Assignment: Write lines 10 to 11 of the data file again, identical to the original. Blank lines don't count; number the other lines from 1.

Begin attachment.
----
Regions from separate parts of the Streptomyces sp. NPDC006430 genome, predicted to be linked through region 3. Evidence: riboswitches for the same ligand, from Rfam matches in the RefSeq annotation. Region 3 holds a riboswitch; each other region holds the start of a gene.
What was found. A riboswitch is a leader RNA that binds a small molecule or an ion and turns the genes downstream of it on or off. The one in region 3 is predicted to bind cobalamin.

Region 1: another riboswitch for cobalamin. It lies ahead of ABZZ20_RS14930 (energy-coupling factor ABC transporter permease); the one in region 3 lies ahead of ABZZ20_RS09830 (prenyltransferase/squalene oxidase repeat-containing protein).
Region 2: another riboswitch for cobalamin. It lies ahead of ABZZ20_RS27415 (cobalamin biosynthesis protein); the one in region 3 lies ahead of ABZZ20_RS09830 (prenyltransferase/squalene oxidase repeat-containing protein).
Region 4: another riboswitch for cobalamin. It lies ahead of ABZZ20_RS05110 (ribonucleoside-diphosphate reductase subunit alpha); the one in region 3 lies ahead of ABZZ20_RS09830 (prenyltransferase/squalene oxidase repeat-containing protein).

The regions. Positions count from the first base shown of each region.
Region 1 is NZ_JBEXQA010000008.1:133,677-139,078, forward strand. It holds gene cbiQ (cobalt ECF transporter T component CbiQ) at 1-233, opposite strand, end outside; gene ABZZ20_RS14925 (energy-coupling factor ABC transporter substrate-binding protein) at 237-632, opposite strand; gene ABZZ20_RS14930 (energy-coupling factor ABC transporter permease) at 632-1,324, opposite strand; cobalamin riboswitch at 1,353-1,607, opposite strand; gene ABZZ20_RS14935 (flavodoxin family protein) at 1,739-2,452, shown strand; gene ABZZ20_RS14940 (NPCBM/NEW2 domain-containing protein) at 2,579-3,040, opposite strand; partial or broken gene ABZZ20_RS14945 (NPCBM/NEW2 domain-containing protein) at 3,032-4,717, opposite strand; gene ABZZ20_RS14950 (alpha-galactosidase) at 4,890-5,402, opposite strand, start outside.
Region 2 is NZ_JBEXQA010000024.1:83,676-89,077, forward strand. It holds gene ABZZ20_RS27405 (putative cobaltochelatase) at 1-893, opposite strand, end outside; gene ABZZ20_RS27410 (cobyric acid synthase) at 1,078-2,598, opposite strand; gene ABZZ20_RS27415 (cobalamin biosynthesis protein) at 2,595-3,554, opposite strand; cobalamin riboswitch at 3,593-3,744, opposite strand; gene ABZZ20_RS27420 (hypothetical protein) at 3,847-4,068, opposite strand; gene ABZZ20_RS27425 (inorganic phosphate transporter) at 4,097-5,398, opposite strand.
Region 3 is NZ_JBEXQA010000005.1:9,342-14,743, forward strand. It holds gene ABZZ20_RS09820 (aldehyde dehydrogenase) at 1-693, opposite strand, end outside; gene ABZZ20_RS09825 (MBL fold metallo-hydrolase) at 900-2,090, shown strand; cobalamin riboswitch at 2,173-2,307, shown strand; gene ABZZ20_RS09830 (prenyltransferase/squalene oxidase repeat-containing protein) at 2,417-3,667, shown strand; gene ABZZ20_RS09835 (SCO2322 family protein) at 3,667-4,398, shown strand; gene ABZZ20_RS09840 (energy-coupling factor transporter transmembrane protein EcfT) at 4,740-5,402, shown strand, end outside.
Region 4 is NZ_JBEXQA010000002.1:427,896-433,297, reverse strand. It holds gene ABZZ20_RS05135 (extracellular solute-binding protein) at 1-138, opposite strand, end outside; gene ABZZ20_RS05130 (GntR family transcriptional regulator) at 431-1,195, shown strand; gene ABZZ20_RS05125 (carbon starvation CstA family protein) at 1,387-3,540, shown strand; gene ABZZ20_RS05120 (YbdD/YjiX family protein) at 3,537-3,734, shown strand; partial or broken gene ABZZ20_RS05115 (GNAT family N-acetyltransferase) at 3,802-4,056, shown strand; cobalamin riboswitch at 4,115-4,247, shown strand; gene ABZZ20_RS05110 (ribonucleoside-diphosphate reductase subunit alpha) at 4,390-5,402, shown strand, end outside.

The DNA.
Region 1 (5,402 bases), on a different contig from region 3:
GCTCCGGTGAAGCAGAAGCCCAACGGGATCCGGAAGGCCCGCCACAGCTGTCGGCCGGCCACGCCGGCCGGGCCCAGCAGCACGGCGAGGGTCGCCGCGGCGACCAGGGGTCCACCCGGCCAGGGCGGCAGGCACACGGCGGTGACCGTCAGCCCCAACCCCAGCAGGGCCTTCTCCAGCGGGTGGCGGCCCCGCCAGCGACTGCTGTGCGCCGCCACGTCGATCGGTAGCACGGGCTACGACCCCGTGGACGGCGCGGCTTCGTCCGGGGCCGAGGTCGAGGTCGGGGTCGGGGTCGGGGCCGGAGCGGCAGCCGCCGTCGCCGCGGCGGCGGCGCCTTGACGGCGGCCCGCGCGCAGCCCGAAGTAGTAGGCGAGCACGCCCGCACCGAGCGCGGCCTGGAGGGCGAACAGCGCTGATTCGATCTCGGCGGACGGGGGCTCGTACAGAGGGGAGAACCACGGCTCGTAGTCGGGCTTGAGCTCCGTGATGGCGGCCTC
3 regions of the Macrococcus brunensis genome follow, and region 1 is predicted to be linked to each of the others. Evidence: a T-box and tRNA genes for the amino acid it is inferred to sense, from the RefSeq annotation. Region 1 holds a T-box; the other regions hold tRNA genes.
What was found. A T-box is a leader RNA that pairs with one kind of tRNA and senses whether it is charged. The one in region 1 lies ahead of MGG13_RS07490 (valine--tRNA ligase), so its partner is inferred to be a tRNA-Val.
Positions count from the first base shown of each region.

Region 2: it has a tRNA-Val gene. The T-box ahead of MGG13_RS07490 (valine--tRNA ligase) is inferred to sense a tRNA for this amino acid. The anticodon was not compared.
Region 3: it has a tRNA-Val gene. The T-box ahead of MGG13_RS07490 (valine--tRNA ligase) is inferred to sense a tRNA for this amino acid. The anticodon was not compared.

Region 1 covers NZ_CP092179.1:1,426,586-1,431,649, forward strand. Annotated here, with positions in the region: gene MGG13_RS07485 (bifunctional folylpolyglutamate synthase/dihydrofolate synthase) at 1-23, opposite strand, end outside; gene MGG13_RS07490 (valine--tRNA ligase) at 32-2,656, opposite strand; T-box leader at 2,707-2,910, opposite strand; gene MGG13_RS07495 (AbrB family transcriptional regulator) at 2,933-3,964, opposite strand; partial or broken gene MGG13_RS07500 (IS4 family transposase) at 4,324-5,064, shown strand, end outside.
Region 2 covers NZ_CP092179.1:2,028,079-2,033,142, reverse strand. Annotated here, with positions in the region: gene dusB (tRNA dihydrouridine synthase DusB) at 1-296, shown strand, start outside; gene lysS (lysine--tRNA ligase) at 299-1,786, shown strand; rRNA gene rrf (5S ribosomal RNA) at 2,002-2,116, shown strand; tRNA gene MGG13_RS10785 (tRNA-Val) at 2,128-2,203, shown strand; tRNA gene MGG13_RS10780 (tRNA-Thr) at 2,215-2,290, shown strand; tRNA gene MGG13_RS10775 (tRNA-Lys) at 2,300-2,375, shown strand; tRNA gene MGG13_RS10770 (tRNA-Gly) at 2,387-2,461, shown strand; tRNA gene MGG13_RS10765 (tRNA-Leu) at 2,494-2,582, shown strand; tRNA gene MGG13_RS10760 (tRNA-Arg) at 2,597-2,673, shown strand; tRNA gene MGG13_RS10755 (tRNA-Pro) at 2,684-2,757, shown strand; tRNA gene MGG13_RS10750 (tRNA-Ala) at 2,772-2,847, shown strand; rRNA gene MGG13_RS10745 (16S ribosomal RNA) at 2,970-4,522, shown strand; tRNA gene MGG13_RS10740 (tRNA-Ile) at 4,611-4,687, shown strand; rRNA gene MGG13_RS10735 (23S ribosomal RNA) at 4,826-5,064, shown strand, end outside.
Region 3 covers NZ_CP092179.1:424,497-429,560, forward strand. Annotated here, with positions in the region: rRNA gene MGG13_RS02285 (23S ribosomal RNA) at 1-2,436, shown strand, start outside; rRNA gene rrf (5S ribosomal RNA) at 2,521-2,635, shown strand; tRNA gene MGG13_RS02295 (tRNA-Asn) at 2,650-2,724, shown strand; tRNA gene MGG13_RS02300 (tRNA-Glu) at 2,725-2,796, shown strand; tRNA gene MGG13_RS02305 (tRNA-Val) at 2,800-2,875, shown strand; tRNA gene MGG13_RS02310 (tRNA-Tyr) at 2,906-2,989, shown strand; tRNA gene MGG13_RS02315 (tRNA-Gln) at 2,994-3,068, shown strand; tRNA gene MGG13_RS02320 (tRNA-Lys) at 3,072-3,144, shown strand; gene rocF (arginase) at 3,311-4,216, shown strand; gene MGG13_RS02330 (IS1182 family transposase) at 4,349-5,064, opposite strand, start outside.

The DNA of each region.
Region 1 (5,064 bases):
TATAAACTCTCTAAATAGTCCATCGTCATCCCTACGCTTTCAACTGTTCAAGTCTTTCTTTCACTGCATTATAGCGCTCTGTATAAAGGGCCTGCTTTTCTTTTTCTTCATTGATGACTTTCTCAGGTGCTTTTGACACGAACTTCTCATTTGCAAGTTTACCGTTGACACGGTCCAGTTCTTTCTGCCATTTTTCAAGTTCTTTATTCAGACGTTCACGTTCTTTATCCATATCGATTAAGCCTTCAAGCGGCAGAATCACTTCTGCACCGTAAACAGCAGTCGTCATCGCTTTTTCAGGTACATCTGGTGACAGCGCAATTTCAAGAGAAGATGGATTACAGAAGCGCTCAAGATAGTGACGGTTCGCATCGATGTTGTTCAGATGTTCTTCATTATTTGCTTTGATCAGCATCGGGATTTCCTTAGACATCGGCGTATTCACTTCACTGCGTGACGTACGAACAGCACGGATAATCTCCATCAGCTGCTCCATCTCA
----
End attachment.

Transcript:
Region 4 is NZ_JBEXQA010000002.1:427,896-433,297, reverse strand. It holds gene ABZZ20_RS05135 (extracellular solute-binding protein) at 1-138, opposite strand, end outside; gene ABZZ20_RS05130 (GntR family transcriptional regulator) at 431-1,195, shown strand; gene ABZZ20_RS05125 (carbon starvation CstA family protein) at 1,387-3,540, shown strand; gene ABZZ20_RS05120 (YbdD/YjiX family protein) at 3,537-3,734, shown strand; partial or broken gene ABZZ20_RS05115 (GNAT family N-acetyltransferase) at 3,802-4,056, shown strand; cobalamin riboswitch at 4,115-4,247, shown strand; gene ABZZ20_RS05110 (ribonucleoside-diphosphate reductase subunit alpha) at 4,390-5,402, shown strand, end outside.

The DNA.